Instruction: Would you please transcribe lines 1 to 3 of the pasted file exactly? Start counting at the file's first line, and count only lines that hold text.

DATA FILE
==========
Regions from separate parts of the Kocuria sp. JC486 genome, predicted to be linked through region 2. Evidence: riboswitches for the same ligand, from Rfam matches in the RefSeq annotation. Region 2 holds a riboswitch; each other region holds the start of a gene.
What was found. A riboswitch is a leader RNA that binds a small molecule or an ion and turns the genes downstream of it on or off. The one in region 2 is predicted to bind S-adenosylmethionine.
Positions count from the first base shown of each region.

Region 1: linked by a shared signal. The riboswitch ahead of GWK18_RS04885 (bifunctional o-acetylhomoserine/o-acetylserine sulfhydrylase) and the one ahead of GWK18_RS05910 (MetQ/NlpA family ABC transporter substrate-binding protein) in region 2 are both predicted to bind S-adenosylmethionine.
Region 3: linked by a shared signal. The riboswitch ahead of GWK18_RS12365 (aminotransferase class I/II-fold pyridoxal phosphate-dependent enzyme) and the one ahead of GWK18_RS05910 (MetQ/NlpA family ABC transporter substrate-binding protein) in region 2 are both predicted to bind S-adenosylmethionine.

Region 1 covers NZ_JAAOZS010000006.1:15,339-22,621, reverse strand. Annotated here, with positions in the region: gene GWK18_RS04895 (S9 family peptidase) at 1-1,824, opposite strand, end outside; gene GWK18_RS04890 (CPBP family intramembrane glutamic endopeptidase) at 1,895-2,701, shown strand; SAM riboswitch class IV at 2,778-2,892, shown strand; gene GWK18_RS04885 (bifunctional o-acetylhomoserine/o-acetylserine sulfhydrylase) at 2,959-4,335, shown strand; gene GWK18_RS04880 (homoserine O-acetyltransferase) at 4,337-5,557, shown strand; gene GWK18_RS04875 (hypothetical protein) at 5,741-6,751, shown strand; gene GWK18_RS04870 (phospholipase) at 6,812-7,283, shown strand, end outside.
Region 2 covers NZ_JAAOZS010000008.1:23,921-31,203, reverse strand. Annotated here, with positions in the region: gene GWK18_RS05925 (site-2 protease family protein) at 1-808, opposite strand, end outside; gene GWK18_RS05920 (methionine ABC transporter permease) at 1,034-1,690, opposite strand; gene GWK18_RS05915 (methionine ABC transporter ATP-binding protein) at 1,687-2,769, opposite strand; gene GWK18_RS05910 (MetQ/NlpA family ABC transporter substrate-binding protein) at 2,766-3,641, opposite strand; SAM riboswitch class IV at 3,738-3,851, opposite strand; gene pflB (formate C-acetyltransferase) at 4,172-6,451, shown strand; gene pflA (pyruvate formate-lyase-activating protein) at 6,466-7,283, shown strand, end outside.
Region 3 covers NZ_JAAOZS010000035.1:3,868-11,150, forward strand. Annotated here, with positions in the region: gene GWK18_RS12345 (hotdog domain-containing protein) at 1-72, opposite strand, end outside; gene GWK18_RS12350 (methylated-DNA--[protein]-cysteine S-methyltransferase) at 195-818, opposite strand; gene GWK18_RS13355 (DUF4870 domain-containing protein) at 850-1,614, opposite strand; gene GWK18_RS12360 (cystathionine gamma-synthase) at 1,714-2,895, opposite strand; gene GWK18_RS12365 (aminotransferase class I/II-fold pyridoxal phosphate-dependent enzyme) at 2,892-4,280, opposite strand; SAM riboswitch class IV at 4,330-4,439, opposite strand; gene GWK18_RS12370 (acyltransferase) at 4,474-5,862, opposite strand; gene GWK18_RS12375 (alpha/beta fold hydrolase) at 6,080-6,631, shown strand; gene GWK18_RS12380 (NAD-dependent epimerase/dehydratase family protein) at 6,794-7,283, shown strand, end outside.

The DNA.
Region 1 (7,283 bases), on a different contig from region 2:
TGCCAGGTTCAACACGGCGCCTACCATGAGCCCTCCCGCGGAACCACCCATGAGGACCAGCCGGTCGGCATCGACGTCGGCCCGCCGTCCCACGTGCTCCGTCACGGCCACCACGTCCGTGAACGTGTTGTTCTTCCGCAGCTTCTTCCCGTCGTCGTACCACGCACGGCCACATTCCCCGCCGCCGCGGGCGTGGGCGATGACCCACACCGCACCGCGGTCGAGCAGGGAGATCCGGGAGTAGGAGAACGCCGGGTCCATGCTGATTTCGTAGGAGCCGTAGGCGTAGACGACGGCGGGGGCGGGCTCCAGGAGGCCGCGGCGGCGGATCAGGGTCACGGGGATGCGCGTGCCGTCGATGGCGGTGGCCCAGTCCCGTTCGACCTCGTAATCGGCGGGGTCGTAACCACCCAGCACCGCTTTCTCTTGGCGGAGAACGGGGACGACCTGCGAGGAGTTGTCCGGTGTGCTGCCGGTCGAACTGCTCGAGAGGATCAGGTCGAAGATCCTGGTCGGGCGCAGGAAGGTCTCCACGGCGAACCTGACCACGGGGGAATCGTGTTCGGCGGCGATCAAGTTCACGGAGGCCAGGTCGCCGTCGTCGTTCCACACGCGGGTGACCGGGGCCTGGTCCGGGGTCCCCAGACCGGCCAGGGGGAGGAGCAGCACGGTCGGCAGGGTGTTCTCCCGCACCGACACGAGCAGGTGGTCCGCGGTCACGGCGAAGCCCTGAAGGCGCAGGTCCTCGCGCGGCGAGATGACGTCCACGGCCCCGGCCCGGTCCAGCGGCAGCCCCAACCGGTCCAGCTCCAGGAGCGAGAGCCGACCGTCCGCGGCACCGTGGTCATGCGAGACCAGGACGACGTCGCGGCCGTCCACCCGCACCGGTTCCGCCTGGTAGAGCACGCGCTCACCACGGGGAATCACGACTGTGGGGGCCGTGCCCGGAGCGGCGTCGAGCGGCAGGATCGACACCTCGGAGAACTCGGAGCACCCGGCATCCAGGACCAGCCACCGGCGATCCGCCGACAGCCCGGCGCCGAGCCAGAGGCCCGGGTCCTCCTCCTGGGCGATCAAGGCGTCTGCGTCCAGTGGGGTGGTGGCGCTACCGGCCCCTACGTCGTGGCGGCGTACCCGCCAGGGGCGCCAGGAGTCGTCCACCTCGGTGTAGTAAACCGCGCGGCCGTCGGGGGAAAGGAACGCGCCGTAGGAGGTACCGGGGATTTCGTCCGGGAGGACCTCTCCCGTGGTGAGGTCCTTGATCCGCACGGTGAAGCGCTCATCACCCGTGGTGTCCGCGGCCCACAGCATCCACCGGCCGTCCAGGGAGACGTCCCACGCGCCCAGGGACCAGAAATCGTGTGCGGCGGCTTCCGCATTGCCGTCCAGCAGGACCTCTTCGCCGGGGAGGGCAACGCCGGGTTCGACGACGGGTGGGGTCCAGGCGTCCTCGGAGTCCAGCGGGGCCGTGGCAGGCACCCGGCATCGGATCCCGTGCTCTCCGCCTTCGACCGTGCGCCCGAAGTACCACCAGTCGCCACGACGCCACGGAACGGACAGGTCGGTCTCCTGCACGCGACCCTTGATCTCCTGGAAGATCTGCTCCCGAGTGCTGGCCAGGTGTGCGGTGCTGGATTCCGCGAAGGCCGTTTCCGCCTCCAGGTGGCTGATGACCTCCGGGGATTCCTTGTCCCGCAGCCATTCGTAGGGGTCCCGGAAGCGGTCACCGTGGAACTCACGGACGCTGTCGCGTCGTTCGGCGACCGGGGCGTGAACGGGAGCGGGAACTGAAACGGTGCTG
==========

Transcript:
Regions from separate parts of the Kocuria sp. JC486 genome, predicted to be linked through region 2. Evidence: riboswitches for the same ligand, from Rfam matches in the RefSeq annotation. Region 2 holds a riboswitch; each other region holds the start of a gene.
What was found. A riboswitch is a leader RNA that binds a small molecule or an ion and turns the genes downstream of it on or off. The one in region 2 is predicted to bind S-adenosylmethionine.
Positions count from the first base shown of each region.